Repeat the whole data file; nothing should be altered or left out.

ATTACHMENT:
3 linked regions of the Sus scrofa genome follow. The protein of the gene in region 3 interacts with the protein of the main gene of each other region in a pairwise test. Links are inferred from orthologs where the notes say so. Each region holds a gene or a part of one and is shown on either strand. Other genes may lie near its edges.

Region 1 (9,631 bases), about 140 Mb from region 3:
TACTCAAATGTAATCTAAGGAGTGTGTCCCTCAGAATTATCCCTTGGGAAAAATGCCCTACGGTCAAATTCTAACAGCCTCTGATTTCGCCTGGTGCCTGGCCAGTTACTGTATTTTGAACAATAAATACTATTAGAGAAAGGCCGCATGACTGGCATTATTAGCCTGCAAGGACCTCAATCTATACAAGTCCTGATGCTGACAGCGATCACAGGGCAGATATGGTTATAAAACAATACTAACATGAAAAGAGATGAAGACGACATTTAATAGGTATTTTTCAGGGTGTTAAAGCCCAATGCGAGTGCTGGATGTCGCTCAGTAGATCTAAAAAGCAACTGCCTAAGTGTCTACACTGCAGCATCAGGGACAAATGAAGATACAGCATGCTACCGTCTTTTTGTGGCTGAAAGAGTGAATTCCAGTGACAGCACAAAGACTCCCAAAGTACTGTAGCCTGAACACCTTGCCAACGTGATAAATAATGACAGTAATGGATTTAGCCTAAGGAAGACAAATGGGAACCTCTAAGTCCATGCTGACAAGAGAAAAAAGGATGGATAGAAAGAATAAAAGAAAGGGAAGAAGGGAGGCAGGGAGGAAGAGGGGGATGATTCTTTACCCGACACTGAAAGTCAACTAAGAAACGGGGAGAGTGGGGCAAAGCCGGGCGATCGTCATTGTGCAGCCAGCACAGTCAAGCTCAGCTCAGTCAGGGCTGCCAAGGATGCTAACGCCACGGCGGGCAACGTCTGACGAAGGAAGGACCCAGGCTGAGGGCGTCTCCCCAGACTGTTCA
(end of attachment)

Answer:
3 linked regions of the Sus scrofa genome follow. The protein of the gene in region 3 interacts with the protein of the main gene of each other region in a pairwise test. Links are inferred from orthologs where the notes say so. Each region holds a gene or a part of one and is shown on either strand. Other genes may lie near its edges.

Region 1 (9,631 bases), about 140 Mb from region 3:
TACTCAAATGTAATCTAAGGAGTGTGTCCCTCAGAATTATCCCTTGGGAAAAATGCCCTACGGTCAAATTCTAACAGCCTCTGATTTCGCCTGGTGCCTGGCCAGTTACTGTATTTTGAACAATAAATACTATTAGAGAAAGGCCGCATGACTGGCATTATTAGCCTGCAAGGACCTCAATCTATACAAGTCCTGATGCTGACAGCGATCACAGGGCAGATATGGTTATAAAACAATACTAACATGAAAAGAGATGAAGACGACATTTAATAGGTATTTTTCAGGGTGTTAAAGCCCAATGCGAGTGCTGGATGTCGCTCAGTAGATCTAAAAAGCAACTGCCTAAGTGTCTACACTGCAGCATCAGGGACAAATGAAGATACAGCATGCTACCGTCTTTTTGTGGCTGAAAGAGTGAATTCCAGTGACAGCACAAAGACTCCCAAAGTACTGTAGCCTGAACACCTTGCCAACGTGATAAATAATGACAGTAATGGATTTAGCCTAAGGAAGACAAATGGGAACCTCTAAGTCCATGCTGACAAGAGAAAAAAGGATGGATAGAAAGAATAAAAGAAAGGGAAGAAGGGAGGCAGGGAGGAAGAGGGGGATGATTCTTTACCCGACACTGAAAGTCAACTAAGAAACGGGGAGAGTGGGGCAAAGCCGGGCGATCGTCATTGTGCAGCCAGCACAGTCAAGCTCAGCTCAGTCAGGGCTGCCAAGGATGCTAACGCCACGGCGGGCAACGTCTGACGAAGGAAGGACCCAGGCTGAGGGCGTCTCCCCAGACTGTTCA